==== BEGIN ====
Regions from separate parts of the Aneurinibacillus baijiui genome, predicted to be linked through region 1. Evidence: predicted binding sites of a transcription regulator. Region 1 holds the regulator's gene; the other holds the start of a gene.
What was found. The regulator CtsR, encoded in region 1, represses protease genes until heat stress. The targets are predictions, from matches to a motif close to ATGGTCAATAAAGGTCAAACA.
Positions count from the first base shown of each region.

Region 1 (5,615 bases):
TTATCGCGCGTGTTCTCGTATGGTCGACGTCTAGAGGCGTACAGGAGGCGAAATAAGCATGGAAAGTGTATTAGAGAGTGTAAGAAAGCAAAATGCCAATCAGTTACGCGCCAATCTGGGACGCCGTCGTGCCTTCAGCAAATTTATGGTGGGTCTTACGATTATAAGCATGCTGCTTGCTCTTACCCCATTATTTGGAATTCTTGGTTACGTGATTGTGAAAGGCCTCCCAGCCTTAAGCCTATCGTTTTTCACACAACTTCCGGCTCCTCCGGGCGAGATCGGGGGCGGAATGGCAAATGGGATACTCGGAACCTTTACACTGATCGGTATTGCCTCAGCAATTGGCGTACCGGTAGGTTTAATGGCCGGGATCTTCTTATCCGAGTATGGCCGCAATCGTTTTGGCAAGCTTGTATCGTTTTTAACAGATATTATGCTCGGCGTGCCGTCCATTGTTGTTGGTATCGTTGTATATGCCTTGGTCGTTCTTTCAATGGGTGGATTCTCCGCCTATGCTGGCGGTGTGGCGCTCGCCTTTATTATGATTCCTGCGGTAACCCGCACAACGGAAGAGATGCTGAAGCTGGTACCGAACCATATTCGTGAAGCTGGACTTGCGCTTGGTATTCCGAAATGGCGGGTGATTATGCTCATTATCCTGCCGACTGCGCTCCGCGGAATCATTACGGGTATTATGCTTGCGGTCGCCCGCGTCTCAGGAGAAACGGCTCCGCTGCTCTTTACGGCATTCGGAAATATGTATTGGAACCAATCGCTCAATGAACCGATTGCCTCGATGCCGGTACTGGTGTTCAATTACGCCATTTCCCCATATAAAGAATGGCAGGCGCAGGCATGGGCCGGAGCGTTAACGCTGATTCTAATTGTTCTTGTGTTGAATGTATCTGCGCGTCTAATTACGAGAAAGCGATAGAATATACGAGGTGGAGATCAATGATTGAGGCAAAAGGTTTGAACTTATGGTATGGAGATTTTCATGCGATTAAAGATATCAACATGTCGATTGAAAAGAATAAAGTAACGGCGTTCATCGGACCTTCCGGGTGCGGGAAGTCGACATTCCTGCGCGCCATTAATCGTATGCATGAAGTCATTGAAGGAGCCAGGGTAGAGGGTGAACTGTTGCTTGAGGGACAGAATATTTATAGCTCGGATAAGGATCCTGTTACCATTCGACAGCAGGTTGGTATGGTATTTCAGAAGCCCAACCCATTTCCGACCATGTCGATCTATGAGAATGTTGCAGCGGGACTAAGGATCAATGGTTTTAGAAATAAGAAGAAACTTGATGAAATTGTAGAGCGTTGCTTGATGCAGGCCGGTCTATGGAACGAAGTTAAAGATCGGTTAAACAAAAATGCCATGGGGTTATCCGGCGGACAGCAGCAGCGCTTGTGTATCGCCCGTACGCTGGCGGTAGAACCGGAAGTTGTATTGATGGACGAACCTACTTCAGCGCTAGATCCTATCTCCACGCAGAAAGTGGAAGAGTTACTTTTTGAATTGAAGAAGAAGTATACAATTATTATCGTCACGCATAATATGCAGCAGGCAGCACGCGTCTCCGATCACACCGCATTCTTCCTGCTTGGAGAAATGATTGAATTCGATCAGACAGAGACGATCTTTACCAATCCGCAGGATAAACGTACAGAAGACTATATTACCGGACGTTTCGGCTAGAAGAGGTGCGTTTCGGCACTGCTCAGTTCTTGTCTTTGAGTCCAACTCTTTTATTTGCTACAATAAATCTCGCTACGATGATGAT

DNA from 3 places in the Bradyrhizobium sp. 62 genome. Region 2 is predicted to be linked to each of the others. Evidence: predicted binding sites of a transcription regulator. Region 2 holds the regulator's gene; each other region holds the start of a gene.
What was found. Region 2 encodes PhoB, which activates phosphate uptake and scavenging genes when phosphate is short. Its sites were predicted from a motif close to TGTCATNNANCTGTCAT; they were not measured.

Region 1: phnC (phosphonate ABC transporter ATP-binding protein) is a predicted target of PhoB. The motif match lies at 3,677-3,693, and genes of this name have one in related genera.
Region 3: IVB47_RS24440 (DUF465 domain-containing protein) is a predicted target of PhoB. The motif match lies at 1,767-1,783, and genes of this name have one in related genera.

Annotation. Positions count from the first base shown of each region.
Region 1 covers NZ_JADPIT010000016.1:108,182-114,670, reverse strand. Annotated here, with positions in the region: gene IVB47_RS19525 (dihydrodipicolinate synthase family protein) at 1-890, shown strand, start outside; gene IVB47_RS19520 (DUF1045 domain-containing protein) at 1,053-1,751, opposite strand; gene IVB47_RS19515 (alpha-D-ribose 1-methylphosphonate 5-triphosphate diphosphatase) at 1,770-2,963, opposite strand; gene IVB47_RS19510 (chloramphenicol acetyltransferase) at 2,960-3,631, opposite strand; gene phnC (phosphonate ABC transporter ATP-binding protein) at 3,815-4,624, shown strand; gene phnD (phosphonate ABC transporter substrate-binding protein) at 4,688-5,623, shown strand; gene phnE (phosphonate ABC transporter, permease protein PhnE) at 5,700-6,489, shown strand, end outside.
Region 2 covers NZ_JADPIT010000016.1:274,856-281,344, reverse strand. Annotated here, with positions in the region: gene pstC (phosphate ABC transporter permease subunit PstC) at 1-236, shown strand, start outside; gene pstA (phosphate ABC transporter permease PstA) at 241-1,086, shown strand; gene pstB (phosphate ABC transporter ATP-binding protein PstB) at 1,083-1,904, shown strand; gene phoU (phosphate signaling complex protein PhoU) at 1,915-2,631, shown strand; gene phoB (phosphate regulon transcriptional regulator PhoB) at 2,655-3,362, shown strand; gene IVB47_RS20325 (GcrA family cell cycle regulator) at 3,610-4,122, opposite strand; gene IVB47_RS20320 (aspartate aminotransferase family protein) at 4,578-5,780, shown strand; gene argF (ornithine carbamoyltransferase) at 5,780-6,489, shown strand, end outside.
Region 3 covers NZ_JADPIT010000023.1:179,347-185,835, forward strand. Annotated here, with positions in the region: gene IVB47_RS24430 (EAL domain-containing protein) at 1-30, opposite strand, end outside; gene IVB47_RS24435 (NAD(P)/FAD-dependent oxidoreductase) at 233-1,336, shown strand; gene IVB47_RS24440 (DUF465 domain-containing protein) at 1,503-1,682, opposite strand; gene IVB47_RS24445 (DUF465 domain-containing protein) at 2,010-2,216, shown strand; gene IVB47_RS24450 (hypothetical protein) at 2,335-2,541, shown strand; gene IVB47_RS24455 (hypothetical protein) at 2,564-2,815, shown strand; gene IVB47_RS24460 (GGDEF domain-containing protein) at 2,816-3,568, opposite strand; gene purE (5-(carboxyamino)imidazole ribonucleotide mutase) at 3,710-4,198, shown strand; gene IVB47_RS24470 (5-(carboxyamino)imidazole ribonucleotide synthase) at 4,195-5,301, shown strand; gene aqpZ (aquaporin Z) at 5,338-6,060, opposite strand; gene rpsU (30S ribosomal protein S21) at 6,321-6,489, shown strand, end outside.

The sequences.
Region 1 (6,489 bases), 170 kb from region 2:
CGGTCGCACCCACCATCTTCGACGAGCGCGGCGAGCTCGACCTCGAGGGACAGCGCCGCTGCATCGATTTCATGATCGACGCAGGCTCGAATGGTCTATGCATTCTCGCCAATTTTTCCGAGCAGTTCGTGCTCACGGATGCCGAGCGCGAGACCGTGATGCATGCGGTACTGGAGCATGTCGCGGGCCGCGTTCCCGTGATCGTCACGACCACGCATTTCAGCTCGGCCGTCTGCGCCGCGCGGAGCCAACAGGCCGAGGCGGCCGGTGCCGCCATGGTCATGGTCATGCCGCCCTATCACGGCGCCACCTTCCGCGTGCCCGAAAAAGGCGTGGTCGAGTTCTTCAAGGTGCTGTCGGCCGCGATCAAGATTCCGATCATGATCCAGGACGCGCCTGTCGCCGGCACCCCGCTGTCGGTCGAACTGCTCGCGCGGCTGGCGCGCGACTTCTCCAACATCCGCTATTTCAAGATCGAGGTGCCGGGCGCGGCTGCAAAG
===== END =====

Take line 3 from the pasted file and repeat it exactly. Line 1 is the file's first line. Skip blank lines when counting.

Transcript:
Positions count from the first base shown of each region.